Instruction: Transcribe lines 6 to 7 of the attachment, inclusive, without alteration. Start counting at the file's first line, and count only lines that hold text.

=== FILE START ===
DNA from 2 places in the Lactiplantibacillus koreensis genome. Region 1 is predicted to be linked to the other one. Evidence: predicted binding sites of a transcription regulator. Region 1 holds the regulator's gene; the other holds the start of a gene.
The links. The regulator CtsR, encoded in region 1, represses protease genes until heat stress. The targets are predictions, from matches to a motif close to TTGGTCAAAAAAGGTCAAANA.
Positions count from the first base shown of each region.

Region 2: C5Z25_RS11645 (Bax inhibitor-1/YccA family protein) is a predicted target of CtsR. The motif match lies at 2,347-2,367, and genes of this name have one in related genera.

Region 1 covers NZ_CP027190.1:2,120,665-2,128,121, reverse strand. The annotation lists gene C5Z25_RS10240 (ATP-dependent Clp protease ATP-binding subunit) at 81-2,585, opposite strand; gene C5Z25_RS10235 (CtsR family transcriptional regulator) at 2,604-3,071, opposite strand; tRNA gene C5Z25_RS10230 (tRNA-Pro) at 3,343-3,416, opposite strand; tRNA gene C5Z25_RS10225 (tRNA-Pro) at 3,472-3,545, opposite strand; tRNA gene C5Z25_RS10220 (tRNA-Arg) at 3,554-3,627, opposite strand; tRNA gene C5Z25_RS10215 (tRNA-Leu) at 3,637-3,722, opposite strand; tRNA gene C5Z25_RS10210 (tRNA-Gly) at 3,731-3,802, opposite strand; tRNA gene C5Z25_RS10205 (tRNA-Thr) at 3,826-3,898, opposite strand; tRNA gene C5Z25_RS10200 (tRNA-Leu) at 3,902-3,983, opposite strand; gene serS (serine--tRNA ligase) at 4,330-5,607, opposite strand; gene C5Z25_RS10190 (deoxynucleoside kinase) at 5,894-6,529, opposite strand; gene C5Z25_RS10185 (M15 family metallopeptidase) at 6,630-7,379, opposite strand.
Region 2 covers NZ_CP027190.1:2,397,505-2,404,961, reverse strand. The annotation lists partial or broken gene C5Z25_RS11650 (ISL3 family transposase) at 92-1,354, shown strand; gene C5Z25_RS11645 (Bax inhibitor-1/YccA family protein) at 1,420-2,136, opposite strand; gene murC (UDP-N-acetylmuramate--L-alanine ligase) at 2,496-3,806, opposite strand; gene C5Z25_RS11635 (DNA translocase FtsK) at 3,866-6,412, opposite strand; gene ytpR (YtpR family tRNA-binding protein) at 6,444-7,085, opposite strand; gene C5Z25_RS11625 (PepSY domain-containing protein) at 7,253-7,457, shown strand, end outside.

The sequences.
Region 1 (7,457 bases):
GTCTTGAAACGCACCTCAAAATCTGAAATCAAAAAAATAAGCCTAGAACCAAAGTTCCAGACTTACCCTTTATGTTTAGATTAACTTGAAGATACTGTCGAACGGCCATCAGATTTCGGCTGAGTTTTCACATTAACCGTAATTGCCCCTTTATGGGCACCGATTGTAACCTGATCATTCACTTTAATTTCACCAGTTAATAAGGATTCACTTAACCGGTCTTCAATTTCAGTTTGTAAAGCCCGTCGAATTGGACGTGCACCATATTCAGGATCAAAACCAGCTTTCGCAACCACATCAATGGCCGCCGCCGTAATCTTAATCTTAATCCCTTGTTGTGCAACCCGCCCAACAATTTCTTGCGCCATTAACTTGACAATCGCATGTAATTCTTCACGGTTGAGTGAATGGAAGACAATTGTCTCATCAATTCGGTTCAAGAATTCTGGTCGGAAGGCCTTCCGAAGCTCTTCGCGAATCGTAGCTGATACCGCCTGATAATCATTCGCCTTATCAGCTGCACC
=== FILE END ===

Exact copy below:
Region 2 covers NZ_CP027190.1:2,397,505-2,404,961, reverse strand. The annotation lists partial or broken gene C5Z25_RS11650 (ISL3 family transposase) at 92-1,354, shown strand; gene C5Z25_RS11645 (Bax inhibitor-1/YccA family protein) at 1,420-2,136, opposite strand; gene murC (UDP-N-acetylmuramate--L-alanine ligase) at 2,496-3,806, opposite strand; gene C5Z25_RS11635 (DNA translocase FtsK) at 3,866-6,412, opposite strand; gene ytpR (YtpR family tRNA-binding protein) at 6,444-7,085, opposite strand; gene C5Z25_RS11625 (PepSY domain-containing protein) at 7,253-7,457, shown strand, end outside.

The sequences.